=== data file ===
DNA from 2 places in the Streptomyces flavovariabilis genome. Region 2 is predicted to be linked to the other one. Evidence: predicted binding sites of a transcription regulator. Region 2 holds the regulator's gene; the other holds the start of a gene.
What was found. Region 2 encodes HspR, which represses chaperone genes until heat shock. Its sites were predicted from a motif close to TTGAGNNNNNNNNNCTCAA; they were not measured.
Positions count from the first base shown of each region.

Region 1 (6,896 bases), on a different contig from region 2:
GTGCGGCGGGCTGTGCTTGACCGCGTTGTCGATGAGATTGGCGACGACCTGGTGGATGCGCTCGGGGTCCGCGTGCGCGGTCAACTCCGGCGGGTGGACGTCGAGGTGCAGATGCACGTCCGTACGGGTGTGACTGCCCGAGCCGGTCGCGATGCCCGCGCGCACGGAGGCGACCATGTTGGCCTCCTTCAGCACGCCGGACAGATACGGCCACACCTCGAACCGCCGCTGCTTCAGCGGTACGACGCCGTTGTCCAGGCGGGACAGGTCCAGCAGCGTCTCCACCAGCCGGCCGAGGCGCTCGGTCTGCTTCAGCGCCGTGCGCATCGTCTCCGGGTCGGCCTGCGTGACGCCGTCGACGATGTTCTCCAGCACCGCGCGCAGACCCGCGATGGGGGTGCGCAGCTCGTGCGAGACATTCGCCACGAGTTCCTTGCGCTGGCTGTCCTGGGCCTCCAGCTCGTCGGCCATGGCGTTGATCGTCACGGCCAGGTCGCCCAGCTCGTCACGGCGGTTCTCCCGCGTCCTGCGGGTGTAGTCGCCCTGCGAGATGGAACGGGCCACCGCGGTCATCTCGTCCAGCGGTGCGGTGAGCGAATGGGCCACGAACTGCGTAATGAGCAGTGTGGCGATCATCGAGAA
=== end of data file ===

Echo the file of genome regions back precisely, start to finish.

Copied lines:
DNA from 2 places in the Streptomyces flavovariabilis genome. Region 2 is predicted to be linked to the other one. Evidence: predicted binding sites of a transcription regulator. Region 2 holds the regulator's gene; the other holds the start of a gene.
What was found. Region 2 encodes HspR, which represses chaperone genes until heat shock. Its sites were predicted from a motif close to TTGAGNNNNNNNNNCTCAA; they were not measured.
Positions count from the first base shown of each region.

Region 1 (6,896 bases), on a different contig from region 2:
GTGCGGCGGGCTGTGCTTGACCGCGTTGTCGATGAGATTGGCGACGACCTGGTGGATGCGCTCGGGGTCCGCGTGCGCGGTCAACTCCGGCGGGTGGACGTCGAGGTGCAGATGCACGTCCGTACGGGTGTGACTGCCCGAGCCGGTCGCGATGCCCGCGCGCACGGAGGCGACCATGTTGGCCTCCTTCAGCACGCCGGACAGATACGGCCACACCTCGAACCGCCGCTGCTTCAGCGGTACGACGCCGTTGTCCAGGCGGGACAGGTCCAGCAGCGTCTCCACCAGCCGGCCGAGGCGCTCGGTCTGCTTCAGCGCCGTGCGCATCGTCTCCGGGTCGGCCTGCGTGACGCCGTCGACGATGTTCTCCAGCACCGCGCGCAGACCCGCGATGGGGGTGCGCAGCTCGTGCGAGACATTCGCCACGAGTTCCTTGCGCTGGCTGTCCTGGGCCTCCAGCTCGTCGGCCATGGCGTTGATCGTCACGGCCAGGTCGCCCAGCTCGTCACGGCGGTTCTCCCGCGTCCTGCGGGTGTAGTCGCCCTGCGAGATGGAACGGGCCACCGCGGTCATCTCGTCCAGCGGTGCGGTGAGCGAATGGGCCACGAACTGCGTAATGAGCAGTGTGGCGATCATCGAGAA